Written by Michael Leitner, Iliana Oberbacher.
Should we worry about Digital Learning? On the contrary, it’s quite the opposite.
This blog piece is based on excerpts from discussions that took place in CREATE’s Digital Event, held on the 26th of January, 2021. The panel of experts included Julia Helm (A1 Telekom Austria), Jutta Wieltschnig (University of Vienna), Johannes Cruyff (Sparkassenakademie Österreich), Volker Kunze (EOS) and Matthias Görtz (Porsche).
The various perspectives coming in from the eLearning industry and the academic sectors provide comprehensive answers to uncertainty surrounding L&D and present a positive outlook on the eLearning year 2021. Experts agree that digitisation of corporate training is the way forward, and there is no way around it. It is further noteworthy that the L&D community has displayed an openness and willingness to embrace digital learning rarely seen before.
Digital learning is becoming increasingly important and has been given a new 'drive’ in the last year, as a result of the COVID-19 crisis. Matthias Görtz, from Porsche, even thinks that the relevance of learning and continued education in companies has increased: "We don't need to convince anyone that learning is the driver of transformation and change." As a practical example: More and more companies are introducing learning blockers – time-slots reserved exclusively for learning. This illustrates the increasing focus that companies are placing on Learning.
COVID as a driver of change: The year 2020 has taught the eLearning industry a thing or two. Many companies were able to adapt quickly to the new circumstances, even though normally, change is often met with resistance. The need and willingness to learn digitally was noticeably greater, and new tools and digital practices were accepted more quickly than before COVID-19.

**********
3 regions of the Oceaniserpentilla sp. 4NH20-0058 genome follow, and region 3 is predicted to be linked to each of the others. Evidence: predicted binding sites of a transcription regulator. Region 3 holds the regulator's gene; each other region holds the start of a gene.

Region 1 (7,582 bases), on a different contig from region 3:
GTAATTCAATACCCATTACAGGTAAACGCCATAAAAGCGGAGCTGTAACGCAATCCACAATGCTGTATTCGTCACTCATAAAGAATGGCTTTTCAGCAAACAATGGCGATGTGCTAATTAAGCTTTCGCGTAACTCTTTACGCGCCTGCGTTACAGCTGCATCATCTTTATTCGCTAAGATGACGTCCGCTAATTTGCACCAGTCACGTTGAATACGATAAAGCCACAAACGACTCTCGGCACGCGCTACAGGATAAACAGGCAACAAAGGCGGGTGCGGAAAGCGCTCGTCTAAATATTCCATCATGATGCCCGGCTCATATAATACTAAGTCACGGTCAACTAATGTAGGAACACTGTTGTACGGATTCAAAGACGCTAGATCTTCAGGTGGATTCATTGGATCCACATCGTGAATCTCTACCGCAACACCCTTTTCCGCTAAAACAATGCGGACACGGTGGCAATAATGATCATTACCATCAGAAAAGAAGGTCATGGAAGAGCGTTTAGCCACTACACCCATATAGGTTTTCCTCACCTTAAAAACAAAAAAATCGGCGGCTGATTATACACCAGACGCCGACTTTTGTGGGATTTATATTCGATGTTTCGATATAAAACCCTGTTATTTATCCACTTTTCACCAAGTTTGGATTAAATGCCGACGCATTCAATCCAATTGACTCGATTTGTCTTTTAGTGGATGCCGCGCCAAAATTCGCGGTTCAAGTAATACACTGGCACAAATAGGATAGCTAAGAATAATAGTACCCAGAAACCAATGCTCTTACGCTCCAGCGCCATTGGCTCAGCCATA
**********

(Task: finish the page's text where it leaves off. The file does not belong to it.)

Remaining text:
Digital learning is in demand: Julia Helm, A1 Telekom Austria, is of the opinion that employees always want to learn, if the learning offer is right - they do not have to be convinced of it first. However, in order to support this desire to learn in the best possible way, access to learning content should be as simple and 'barrier-free' as possible.
The observations of Johannes Cruyff, from Sparkassenakademie Österreich, support this argument. The usage and access figures illustrate that as much learning was done in 2020 as in the year before. The bottom line is that 2020 could not harm training and continued education. It only accelerated the digitalisation of the content and training practices.
What does the future hold? What challenges do we face?
Learning tools for egalitarian access: An exciting challenge in corporate training as well as at the university, is to find learning tools that allow as many learners as possible to access content. For Jutta Wieltschnig, from the University of Vienna, this is a key factor: tools are needed that enable the digital preparation of content while ensuring accessibility. To share but one of the factors that define wide-ranging accessibility, when it comes to cultural and language differences, it must be ensured that as many employees or students as possible can participate regardless of cultural barriers.